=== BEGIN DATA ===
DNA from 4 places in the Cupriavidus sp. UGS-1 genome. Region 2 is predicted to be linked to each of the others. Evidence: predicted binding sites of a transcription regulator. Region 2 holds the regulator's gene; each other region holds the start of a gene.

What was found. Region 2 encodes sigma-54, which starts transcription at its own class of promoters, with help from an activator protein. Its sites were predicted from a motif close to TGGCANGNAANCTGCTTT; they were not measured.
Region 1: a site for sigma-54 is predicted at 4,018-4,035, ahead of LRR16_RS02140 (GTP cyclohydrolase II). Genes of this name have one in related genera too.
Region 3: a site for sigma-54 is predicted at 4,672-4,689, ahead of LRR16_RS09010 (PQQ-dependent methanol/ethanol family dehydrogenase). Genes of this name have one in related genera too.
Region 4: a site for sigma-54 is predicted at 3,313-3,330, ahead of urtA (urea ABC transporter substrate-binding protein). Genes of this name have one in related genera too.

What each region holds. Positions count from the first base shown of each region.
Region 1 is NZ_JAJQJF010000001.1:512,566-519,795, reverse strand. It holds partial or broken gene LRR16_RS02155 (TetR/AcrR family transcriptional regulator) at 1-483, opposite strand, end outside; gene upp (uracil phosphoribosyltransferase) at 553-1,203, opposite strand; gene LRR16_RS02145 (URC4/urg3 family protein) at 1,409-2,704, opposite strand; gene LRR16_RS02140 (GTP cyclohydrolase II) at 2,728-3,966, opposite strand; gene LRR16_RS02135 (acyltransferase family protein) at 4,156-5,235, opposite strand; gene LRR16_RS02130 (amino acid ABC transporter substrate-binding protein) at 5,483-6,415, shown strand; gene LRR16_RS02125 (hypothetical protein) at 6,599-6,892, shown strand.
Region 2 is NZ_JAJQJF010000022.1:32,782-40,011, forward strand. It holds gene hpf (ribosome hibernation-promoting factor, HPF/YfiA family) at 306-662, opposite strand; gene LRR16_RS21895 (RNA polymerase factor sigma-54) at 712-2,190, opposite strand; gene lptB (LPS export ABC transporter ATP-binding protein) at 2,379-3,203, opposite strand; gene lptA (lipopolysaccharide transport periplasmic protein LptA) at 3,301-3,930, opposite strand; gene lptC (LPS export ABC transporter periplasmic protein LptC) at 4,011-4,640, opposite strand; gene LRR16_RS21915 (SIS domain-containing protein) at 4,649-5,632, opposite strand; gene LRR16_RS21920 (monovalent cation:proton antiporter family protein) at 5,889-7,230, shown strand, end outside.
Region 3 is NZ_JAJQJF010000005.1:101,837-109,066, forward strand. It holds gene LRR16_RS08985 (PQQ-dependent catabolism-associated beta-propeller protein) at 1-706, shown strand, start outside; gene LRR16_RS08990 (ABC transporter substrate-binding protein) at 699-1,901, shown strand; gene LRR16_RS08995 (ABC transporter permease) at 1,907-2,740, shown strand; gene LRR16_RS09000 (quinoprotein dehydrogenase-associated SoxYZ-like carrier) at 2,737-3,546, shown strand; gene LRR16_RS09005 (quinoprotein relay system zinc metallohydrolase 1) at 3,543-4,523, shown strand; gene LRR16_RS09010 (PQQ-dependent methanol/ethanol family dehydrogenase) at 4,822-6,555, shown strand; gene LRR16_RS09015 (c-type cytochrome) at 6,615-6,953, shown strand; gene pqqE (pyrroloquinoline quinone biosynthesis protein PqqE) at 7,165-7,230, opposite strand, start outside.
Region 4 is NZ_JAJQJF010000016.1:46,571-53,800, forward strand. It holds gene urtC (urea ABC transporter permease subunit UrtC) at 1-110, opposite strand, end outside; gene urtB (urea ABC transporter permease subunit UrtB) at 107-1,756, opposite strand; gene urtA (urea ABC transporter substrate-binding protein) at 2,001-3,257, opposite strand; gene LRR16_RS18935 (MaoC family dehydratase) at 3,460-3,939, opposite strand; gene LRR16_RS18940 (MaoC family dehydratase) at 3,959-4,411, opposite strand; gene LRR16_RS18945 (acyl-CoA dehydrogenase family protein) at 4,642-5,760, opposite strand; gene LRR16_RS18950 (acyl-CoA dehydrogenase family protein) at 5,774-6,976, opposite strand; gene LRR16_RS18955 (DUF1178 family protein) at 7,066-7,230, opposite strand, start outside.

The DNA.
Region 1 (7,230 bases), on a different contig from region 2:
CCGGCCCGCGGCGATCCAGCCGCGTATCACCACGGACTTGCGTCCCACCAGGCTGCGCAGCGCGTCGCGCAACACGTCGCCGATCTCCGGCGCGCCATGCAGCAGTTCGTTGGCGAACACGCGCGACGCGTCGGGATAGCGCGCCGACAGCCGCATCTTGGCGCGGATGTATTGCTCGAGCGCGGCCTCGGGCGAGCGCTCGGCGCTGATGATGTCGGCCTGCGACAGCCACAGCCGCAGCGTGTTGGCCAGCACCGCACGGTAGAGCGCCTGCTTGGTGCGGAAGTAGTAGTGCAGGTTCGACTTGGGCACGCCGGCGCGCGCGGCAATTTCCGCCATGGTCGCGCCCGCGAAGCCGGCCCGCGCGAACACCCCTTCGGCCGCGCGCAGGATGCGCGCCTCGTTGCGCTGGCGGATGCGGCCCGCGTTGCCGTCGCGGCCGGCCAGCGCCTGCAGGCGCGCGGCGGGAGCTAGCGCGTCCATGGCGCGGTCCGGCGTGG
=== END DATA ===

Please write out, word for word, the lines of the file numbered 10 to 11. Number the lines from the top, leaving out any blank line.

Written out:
Region 4 is NZ_JAJQJF010000016.1:46,571-53,800, forward strand. It holds gene urtC (urea ABC transporter permease subunit UrtC) at 1-110, opposite strand, end outside; gene urtB (urea ABC transporter permease subunit UrtB) at 107-1,756, opposite strand; gene urtA (urea ABC transporter substrate-binding protein) at 2,001-3,257, opposite strand; gene LRR16_RS18935 (MaoC family dehydratase) at 3,460-3,939, opposite strand; gene LRR16_RS18940 (MaoC family dehydratase) at 3,959-4,411, opposite strand; gene LRR16_RS18945 (acyl-CoA dehydrogenase family protein) at 4,642-5,760, opposite strand; gene LRR16_RS18950 (acyl-CoA dehydrogenase family protein) at 5,774-6,976, opposite strand; gene LRR16_RS18955 (DUF1178 family protein) at 7,066-7,230, opposite strand, start outside.

The DNA.